• Meares, A., "Regression Of Cancer After Intensive Meditation Followed By Death", Medical Journal of Australia, Vol.2 (1977), No.11, (10 September 1977), pp. 374–375.
  • Meares, A., "Regression of Cancer After Intensive Meditation", The Medical Journal of Australia, Vol.2, 1976, (31 July 1976), p. 184.
  • Meares, A., "Regression of Cancer of the Rectum After Intensive Meditation", The Medical Journal of Australia, Vol.2, 1979, (17 November 1979), pp. 539–540.
  • Meares, A., "Regression of Osteogenic Sarcoma Metastases Associated With Intensive Meditation", The Medical Journal of Australia, Vol.2, 1978, (21 October 1978), p. 433.
  • Meares, A., "Regression of Recurrence of Carcinoma of the Breast at Mastectomy Site Associated with Intensive Meditation", Australian Family Physician, Vol.10, No.3, (March 1981), pp. 218–219.
  • Meares, A., "Stress, meditation and the regression of cancer", Practitioner, Vol.226, No.1371, (September 1982), pp. 1607–1609.
  • Meares, A., "Teaching the Patient Control of Organically Determined Pain", Medical Journal of Australia, Vol.1 (1967), No.1, (7 January 1967), pp. 11–12.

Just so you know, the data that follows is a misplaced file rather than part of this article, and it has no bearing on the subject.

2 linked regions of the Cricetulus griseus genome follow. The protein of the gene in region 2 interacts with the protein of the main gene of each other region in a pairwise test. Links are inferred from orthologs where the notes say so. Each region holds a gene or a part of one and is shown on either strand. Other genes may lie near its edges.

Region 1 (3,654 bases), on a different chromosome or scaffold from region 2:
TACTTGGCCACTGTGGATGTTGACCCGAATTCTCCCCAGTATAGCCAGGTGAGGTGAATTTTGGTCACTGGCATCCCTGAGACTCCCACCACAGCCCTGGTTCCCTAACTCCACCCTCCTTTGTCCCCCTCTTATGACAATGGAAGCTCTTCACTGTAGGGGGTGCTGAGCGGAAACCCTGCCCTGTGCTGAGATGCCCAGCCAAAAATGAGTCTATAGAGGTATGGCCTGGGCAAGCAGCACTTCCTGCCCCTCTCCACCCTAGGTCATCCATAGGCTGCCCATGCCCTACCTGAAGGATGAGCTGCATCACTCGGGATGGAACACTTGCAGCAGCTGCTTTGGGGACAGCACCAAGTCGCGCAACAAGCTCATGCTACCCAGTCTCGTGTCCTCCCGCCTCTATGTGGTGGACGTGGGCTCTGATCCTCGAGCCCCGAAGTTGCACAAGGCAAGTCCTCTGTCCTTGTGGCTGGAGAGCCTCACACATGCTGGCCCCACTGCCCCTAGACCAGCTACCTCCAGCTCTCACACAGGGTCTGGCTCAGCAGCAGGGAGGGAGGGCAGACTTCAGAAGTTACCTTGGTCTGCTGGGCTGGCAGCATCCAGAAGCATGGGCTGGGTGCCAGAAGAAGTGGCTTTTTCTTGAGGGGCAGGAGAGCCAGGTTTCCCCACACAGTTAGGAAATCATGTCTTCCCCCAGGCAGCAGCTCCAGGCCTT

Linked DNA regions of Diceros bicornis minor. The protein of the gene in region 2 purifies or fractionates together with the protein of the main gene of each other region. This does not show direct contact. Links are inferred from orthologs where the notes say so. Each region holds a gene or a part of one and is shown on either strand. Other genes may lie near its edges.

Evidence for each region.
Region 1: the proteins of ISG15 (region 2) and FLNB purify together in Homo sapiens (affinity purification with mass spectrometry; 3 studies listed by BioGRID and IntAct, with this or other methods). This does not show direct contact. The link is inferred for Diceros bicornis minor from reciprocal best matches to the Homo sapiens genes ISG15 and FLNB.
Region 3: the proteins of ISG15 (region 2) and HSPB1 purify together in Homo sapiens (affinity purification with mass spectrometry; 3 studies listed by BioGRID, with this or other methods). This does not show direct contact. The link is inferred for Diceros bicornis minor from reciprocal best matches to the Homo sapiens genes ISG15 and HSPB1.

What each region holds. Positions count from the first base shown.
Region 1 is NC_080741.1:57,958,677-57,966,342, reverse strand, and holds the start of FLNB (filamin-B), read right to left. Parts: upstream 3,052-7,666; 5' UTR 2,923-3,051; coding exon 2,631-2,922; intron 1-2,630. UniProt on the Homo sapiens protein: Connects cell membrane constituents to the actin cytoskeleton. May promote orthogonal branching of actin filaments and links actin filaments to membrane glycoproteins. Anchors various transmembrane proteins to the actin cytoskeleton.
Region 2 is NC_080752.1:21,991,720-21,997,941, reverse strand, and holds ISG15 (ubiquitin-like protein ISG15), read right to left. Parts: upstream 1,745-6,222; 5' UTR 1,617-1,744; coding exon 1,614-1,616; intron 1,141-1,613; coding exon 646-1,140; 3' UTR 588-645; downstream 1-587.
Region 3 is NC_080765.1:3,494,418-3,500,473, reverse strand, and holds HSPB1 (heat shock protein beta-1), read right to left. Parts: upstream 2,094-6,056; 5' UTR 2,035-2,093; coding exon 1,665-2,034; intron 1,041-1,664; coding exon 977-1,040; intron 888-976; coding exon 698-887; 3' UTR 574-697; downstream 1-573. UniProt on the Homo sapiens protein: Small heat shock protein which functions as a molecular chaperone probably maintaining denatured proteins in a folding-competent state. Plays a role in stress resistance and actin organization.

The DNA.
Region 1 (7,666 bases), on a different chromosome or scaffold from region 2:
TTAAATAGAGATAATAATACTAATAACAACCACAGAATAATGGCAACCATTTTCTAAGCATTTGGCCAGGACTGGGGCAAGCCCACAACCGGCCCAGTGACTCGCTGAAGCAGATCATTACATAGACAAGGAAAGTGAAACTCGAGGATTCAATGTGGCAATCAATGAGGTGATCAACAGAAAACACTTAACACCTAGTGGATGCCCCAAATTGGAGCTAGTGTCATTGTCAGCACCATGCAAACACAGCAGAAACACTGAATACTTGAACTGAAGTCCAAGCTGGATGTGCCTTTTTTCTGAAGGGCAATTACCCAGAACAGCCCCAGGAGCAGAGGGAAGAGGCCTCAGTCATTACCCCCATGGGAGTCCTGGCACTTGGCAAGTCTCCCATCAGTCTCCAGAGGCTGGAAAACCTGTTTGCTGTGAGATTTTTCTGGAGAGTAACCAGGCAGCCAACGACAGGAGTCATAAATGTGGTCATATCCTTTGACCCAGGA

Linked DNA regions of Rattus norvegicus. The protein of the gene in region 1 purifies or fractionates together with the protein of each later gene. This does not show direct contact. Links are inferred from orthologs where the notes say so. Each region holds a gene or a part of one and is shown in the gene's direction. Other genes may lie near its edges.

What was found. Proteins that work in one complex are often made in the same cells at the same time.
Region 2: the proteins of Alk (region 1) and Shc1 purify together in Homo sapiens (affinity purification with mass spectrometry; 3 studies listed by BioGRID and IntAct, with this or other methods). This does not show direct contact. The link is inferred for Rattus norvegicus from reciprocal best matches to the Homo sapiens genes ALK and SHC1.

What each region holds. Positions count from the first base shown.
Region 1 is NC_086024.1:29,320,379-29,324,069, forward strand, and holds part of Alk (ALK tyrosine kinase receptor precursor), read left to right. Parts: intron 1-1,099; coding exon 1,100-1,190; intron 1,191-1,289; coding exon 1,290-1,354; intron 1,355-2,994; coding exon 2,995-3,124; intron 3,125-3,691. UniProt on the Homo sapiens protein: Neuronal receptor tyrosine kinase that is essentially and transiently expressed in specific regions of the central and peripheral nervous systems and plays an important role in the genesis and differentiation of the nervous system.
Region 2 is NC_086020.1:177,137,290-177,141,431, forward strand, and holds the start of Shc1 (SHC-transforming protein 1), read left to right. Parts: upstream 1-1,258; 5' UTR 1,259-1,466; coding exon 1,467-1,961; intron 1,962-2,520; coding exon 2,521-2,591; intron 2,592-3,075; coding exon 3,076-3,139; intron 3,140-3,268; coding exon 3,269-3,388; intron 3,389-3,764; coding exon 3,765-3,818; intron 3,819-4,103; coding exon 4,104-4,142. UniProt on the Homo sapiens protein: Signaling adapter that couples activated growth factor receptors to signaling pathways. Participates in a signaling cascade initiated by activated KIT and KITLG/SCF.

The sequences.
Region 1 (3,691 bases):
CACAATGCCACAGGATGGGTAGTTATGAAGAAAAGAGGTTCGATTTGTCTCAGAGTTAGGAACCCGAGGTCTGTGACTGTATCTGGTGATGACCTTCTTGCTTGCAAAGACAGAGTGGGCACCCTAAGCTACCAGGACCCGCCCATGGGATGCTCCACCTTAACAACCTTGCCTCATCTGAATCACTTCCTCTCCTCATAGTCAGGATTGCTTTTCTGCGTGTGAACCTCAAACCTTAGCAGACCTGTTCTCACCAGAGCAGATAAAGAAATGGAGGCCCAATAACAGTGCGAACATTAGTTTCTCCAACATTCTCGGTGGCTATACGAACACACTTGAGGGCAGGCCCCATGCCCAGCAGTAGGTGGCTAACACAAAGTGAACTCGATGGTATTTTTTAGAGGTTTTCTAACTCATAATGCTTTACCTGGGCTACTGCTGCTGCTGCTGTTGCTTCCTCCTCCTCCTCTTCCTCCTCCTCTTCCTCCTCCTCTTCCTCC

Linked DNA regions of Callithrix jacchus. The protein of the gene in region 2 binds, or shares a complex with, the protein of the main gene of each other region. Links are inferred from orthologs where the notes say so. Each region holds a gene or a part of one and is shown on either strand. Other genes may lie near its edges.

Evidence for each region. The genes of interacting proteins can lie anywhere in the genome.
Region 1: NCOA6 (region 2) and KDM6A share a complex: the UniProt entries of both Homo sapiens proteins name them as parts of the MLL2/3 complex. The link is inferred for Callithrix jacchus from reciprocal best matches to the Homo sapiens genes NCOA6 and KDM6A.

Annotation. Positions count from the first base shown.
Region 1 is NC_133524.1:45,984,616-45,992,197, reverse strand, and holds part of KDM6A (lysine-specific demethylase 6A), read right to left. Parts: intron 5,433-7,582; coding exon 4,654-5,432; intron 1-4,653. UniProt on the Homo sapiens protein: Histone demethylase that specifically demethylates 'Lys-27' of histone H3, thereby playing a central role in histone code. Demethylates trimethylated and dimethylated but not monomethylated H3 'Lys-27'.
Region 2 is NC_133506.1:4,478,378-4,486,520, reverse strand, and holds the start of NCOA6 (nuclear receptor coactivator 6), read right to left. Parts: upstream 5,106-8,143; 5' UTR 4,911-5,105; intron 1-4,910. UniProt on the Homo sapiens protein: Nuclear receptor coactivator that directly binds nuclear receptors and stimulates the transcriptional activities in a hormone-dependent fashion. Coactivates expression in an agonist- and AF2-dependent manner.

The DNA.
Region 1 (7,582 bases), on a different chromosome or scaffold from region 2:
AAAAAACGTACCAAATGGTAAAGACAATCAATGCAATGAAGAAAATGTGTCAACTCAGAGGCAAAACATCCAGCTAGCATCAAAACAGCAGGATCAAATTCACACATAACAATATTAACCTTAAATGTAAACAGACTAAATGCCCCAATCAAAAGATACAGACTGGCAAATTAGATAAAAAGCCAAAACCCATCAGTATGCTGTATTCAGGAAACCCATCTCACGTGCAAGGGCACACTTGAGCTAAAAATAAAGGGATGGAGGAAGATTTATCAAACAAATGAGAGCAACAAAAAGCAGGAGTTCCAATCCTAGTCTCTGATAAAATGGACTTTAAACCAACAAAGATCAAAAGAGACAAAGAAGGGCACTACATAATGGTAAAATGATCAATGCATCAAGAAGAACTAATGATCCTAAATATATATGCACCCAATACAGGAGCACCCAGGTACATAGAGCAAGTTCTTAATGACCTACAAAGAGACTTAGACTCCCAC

• Meares, A., "The Clinical Estimation of Suggestibility", Journal of Clinical and Experimental Hypnosis, Vol.II, No.2, (April 1954), pp. 106–108.
  • Meares, A., "The Hysteroid Aspects Of Hypnosis", American Journal of Psychiatry, Vol.112, No.11, (May 1956), pp. 916–918.
  • Meares, A., "The psychological treatment of cancer: The patient's confusion of the time for living with the time for dying", Australian Family Physician, Vol.8, No.7, (July 1979), pp. 801–805.
  • Meares, A., "The Quality of Meditation Effective in the Regression of Cancer", Journal of the American Society of Psychosomatic Dentistry and Medicine, Vol.25, No.4, (1978), pp. 129–132.
  • Meares, A., "The relief of anxiety through relaxing meditation", Australian Family Physician, Vol.5, No.7, (August 1976), pp. 906–910.
  • Meares, A., "Theories of Hypnosis", pp. 390–405 in Schneck, J.M. (ed.), Hypnosis in Modern Medicine (Third Edition), Charles C. Thomas, (Springfield), 1963.
  • Meares, A., "Vivid Visualization and Dim Visual Awareness in the Regression of Cancer in Meditation", Journal of the American Society of Psychosomatic Dentistry and Medicine, Vol.25, No.3, (1978), pp. 85–88.
  • Meares, A., "What can the Cancer Patient Expect from Intensive Meditation?", Australian Family Physician, Vol.9, No.5, (May 1980), pp. 322–325.
  • Meares, A., A System of Medical Hypnosis, Julian Press, (New York), 1960.
  • Meares, A., A Way of Doctoring, Hill of Content, (Melbourne), 1985.
  • Meares, A., Cancer: Another way?, Hill of Content, (Melbourne), 1977.
  • Meares, A., Hypnography: A Study in the Therapeutic Use of Hypnotic Painting, Charles C. Thomas, (Springfield), 1957.